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Image via Earl Sweatshirt on Facebook

By C.J. Rucker

It’s three in the morning and raining in Los Angeles. Earl Sweatshirt can’t sleep. He uses every muscle in his body to clamber out of bed and limp into his dimly lit home studio. On the way to the booth he lights up a spliff and grabs his notebook filled with dark, reflective rhymes. Spliff in hand, he queues up one of his piano driven instrumentals and starts a lyrical self-examination. “I spent days faded and anemic. You can see it in my face I ain’t been eating, I’m just wasting away.” This is the picture Earl Sweatshirt paints on his self-produced 10-minute project Solace.


Earl Sweatshirt posted the project on Youtube with a caption that read “music from when I hit the bottom and found something.” In a recent interview with NPR’s Microphone Check, Earl mentioned that he had created a project solely for his mom, entitled Solace.

On Solace we find an even more transparent Earl, shedding light on the darkest parts of his soul.

Earl’s sophomore album, I Don’t Like Shit, I Don’t Go Outside was extremely personal and answered some questions we all had. On Solace we find an even more transparent Earl, shedding light on the darkest parts of his soul. At the end of the track “Huey” the intro of I Don’t Like Shit…, we hear a robotic female voice say “and now a formal introduction.” If the album was Sweatshirt’s formal introduction to the rap game, Solace is the raw, unfiltered version.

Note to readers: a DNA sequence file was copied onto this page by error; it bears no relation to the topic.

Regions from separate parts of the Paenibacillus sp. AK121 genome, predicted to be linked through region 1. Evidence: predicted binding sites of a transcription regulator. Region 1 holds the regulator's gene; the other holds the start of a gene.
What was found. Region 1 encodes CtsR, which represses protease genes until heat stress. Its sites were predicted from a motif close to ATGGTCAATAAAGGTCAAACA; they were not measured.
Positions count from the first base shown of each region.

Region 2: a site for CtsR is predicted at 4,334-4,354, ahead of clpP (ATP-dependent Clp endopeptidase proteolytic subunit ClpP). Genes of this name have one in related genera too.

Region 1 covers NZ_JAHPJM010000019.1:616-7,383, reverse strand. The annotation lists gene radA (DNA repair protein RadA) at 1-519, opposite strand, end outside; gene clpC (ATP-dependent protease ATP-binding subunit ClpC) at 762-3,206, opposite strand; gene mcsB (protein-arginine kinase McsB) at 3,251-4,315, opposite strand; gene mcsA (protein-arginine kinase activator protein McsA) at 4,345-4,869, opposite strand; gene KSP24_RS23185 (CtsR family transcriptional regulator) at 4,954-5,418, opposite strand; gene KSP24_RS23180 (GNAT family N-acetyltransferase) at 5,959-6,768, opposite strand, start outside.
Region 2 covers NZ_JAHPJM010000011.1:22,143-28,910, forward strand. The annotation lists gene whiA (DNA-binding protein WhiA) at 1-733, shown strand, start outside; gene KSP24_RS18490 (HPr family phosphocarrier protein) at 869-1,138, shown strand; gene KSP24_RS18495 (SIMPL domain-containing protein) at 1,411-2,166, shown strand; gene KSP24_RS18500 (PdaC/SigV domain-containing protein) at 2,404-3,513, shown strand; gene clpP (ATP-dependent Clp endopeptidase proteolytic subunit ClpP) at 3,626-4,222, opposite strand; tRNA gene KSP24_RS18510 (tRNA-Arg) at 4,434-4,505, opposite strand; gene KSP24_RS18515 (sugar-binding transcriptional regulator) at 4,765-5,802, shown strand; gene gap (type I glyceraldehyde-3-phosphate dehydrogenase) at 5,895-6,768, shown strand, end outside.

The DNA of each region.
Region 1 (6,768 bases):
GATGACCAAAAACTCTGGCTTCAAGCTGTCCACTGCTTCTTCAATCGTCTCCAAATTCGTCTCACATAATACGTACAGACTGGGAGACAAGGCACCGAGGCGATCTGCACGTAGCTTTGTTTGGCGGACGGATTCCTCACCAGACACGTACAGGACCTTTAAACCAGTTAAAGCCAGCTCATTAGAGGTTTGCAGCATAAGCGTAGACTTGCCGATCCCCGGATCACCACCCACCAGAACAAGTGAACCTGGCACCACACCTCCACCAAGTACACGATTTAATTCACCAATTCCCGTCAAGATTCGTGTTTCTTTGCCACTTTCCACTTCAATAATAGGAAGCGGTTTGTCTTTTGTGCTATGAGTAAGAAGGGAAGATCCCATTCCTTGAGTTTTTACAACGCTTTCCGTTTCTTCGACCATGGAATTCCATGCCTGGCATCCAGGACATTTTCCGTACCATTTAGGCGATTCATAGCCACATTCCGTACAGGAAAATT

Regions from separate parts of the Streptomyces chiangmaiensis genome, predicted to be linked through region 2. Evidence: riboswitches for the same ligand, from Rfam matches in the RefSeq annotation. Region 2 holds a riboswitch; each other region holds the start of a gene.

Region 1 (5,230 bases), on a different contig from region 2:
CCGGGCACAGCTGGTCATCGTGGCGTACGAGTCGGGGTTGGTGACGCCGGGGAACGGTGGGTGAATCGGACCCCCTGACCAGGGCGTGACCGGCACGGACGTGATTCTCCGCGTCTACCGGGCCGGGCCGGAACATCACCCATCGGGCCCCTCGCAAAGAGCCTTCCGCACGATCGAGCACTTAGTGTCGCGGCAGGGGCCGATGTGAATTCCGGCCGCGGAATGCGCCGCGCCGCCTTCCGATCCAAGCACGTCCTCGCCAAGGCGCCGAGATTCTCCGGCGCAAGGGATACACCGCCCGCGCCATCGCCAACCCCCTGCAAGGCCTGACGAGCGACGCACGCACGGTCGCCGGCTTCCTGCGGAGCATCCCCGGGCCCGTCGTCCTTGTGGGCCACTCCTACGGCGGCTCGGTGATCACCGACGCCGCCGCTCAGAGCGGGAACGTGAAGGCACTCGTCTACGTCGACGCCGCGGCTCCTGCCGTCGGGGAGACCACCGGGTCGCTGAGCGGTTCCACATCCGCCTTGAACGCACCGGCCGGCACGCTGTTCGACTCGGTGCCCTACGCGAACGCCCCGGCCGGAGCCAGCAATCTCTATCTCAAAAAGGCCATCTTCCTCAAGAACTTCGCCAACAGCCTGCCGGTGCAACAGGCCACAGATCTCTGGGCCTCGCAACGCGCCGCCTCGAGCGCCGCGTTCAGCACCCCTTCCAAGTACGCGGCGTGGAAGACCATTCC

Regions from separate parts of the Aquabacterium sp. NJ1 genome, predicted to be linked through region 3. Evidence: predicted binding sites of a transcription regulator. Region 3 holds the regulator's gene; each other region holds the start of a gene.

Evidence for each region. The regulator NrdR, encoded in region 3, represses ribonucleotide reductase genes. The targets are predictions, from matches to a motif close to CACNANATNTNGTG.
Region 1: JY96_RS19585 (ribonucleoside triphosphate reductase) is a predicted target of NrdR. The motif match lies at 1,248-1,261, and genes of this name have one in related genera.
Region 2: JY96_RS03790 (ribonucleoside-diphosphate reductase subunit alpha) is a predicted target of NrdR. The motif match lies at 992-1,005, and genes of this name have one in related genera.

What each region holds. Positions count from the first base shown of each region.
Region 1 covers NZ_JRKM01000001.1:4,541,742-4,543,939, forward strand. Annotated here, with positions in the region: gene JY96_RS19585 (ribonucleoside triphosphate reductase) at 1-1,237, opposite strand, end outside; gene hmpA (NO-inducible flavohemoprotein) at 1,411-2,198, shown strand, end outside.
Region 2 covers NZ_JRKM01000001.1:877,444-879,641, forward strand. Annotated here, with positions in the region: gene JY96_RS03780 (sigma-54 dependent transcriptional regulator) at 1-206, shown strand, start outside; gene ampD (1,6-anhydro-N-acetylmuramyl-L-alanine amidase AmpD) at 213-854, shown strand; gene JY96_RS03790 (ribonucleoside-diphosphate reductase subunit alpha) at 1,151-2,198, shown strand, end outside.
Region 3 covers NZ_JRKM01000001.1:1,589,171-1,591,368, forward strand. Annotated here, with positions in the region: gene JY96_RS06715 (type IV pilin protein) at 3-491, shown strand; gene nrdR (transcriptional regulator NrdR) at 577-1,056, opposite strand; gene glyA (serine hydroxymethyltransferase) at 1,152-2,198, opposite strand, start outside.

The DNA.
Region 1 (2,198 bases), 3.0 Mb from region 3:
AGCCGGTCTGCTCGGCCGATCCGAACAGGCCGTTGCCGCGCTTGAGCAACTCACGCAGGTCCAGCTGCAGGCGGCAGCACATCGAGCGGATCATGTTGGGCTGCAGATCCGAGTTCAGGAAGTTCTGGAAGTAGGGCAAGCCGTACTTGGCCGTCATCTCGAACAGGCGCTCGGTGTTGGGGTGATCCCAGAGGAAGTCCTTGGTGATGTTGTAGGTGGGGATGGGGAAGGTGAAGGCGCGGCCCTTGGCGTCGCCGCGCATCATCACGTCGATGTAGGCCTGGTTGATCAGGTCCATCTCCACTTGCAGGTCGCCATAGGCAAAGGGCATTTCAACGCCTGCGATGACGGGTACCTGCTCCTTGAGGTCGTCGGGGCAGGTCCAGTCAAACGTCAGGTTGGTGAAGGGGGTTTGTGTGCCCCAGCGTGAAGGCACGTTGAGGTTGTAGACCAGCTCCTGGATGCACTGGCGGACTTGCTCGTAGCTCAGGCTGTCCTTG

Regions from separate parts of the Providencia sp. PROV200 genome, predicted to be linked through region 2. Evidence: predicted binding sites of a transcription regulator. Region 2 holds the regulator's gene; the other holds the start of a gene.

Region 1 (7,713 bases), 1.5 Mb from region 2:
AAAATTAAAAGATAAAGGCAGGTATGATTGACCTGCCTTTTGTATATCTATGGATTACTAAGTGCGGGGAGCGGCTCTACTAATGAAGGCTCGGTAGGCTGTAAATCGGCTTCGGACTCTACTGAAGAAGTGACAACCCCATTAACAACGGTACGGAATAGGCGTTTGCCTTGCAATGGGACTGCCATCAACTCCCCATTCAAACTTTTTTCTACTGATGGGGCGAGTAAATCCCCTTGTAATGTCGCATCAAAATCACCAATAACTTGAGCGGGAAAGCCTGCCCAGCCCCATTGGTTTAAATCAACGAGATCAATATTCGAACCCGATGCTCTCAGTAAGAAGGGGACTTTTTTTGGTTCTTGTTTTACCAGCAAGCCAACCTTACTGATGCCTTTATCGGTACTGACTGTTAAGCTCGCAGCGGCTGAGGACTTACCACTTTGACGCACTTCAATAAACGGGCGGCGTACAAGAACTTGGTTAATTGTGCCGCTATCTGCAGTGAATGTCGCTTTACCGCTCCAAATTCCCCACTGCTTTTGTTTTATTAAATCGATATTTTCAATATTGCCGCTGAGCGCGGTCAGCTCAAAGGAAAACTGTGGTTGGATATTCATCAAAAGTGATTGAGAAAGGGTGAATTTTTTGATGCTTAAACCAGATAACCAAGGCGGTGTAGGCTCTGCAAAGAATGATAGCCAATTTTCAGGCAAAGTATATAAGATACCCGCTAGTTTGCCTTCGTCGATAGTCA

When Earl cancelled a few shows last year due to illness, fans were upset. The raw, soul chilling Solace gives fans a better idea of just how sick Earl was at the time. It is a rough and raw image of Earl Sweatshirt at the lowest point of his life. Earl was not dealing with the common cold. He was dealing with the industry, life on the road, and a tumultuous relationship.

There is no mixing and there are no second takes on this project. If Earl stumbles over a word he picks up right where he left off. By not fixing anything up and leaving portions of songs broken, he’s capturing a moment. Earl is so mentally and physically drained that at one point, after slurring a portion of his verse, it sounds like he just chooses to walk out of his studio session.

Earl drifts through Solace rapping about subjects like missing his closest friends and his grandmother. He does all this while remaining lyrically concrete and concise. This is a concept that Sweatshirt values greatly. In an interview with Pitchfork he stated that greats like Andre 3000 and Jay Electronica thrive off saying the most in the least amount of words. Solace is a disturbing reminder of the toll that the rap game can take on artists, especially young ones, but to Earl’s credit, he has made art from his darkest moments, art that acts as a release not just for him, but for others.


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